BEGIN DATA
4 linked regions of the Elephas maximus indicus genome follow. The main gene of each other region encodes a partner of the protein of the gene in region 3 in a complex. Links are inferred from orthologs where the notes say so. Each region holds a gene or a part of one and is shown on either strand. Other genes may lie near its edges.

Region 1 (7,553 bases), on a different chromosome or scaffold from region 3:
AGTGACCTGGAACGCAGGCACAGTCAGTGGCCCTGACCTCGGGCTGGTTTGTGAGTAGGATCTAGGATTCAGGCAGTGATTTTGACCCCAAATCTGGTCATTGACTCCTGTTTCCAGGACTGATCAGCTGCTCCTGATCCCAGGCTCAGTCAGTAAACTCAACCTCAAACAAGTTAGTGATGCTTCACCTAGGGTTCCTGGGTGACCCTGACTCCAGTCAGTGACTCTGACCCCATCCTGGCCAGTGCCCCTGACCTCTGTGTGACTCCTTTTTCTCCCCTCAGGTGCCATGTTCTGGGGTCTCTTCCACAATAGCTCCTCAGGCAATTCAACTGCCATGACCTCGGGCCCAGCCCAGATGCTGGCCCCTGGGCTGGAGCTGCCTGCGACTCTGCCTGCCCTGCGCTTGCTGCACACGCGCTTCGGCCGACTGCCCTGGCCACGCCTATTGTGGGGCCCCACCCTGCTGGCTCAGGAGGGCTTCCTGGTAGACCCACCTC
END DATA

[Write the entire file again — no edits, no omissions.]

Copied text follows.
4 linked regions of the Elephas maximus indicus genome follow. The main gene of each other region encodes a partner of the protein of the gene in region 3 in a complex. Links are inferred from orthologs where the notes say so. Each region holds a gene or a part of one and is shown on either strand. Other genes may lie near its edges.

Region 1 (7,553 bases), on a different chromosome or scaffold from region 3:
AGTGACCTGGAACGCAGGCACAGTCAGTGGCCCTGACCTCGGGCTGGTTTGTGAGTAGGATCTAGGATTCAGGCAGTGATTTTGACCCCAAATCTGGTCATTGACTCCTGTTTCCAGGACTGATCAGCTGCTCCTGATCCCAGGCTCAGTCAGTAAACTCAACCTCAAACAAGTTAGTGATGCTTCACCTAGGGTTCCTGGGTGACCCTGACTCCAGTCAGTGACTCTGACCCCATCCTGGCCAGTGCCCCTGACCTCTGTGTGACTCCTTTTTCTCCCCTCAGGTGCCATGTTCTGGGGTCTCTTCCACAATAGCTCCTCAGGCAATTCAACTGCCATGACCTCGGGCCCAGCCCAGATGCTGGCCCCTGGGCTGGAGCTGCCTGCGACTCTGCCTGCCCTGCGCTTGCTGCACACGCGCTTCGGCCGACTGCCCTGGCCACGCCTATTGTGGGGCCCCACCCTGCTGGCTCAGGAGGGCTTCCTGGTAGACCCACCTC